The beginning of the Bitcoin revolution also gave birth to the concept of cryptocurrency exchanges, which offered a way for people to convert their fiat to bitcoin by purchasing the cryptocurrency on them. One of the first movers in this segment was Mt. Gox.
Mt. Gox, with a “rich history”, at one point stood to be the largest cryptocurrency exchange of that time, with users from across the world using its services. However, it didn’t stay that way for long. The first huge bitcoin rally, which witnessed the price crossing $1000 mark for the very first time also eventually led to the downfall of the giant. Since then, the case of rise and fall of Mt. Gox has become a prime learning example of how not to run a cryptocurrency exchange business.
After an extensive investigation of Mt. Gox following the reports of hacking incidents indicated multiple failures, in terms of cybersecurity as well as accountability of users’ funds. Following the aftermath of the Mt. Gox hack, the price of Bitcoin fell from an all-time high of that period and took a long time to recover. Subsequent investigations revealed that in addition to multiple hacking incidents, the CEO of Mt. Gox funneled the user’s funds to his other companies and also spent that money for personal expenses.
While Mt. Gox fiasco was the first of its kind to rock the cryptocurrency industry, there have been numerous cases of mismanagement and hacking incidents affecting various other exchanges as well, in most such cases, the users and investors on those platforms bore the burnt, and incurred huge losses. Since then, people have become overtly cautious when it comes to choosing the right platform and they are right to do so.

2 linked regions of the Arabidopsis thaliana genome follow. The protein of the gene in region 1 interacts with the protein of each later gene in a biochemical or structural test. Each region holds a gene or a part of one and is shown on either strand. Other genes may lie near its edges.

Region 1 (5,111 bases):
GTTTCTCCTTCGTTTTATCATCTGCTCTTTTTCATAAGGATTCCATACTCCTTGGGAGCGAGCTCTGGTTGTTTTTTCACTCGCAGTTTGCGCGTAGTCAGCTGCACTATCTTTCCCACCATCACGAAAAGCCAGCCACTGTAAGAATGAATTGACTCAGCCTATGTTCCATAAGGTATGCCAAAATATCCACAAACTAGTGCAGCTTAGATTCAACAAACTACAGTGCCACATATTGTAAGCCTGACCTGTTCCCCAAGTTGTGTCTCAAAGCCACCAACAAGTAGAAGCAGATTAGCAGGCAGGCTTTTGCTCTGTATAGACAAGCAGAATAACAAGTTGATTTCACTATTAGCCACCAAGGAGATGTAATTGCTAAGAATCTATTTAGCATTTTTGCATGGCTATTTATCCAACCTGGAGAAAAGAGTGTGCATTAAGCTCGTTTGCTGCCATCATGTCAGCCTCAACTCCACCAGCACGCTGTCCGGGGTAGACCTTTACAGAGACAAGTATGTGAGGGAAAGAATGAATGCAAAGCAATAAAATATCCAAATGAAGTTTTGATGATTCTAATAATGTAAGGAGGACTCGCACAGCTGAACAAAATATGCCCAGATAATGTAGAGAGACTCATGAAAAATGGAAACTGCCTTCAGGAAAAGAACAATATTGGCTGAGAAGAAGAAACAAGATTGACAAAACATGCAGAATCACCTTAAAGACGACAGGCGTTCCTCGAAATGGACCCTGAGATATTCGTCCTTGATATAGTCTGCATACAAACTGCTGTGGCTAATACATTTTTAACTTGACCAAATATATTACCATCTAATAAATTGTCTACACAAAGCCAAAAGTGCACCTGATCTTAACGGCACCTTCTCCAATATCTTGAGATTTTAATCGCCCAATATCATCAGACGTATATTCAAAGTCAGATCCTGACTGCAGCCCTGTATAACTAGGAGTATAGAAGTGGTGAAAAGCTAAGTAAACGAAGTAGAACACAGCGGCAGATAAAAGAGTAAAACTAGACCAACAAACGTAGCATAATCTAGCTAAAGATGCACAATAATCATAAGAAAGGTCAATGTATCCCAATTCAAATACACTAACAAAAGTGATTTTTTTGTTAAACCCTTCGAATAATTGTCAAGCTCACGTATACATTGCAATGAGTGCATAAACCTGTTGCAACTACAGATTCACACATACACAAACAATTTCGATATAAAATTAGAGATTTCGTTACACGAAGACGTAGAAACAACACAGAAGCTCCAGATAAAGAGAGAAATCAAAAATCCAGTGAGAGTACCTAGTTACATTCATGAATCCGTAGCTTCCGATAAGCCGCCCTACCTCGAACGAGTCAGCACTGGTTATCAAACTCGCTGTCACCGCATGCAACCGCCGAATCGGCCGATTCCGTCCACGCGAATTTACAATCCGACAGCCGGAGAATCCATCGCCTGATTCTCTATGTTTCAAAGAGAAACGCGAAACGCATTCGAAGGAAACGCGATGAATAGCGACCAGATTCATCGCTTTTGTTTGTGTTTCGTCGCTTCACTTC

Analysis of all these cases shows the same result – The need for accountability among the exchange promoters and state-of-the-art cybersecurity with multiple failsafe. Learning from these experiences, newer exchanges have started focusing more on the security and the upcoming regulations in crypto sector across various geographies have made licensing mandatory to operate a cryptocurrency exchange or trading platform. By doing so, they hold the owners of these platforms accountable for mismanagement or loss of public’s hard-earned money due to negligence or factors other than regular operations.
Decentralized and Hybrid Exchanges
In order to build trust and ensure compliance, exchange platforms have taken different routes, all the while ensuring high levels of cyber security. Decentralized and Hybrid exchanges are a result of this evolution. While decentralized exchanges seem to be the perfect answer when it comes to security as users will hold the keys to their wallets and are responsible for safekeeping of their funds, they miss out on the compliance part as there is no centralized structure to ensure the implementation of satisfactory KYC and AML measures. Without fulfilling these requirements, these exchanges are not eligible to receive the necessary licenses which force them to operate in the regulatory grey area, which by some jurisdictions can be construed as illegal.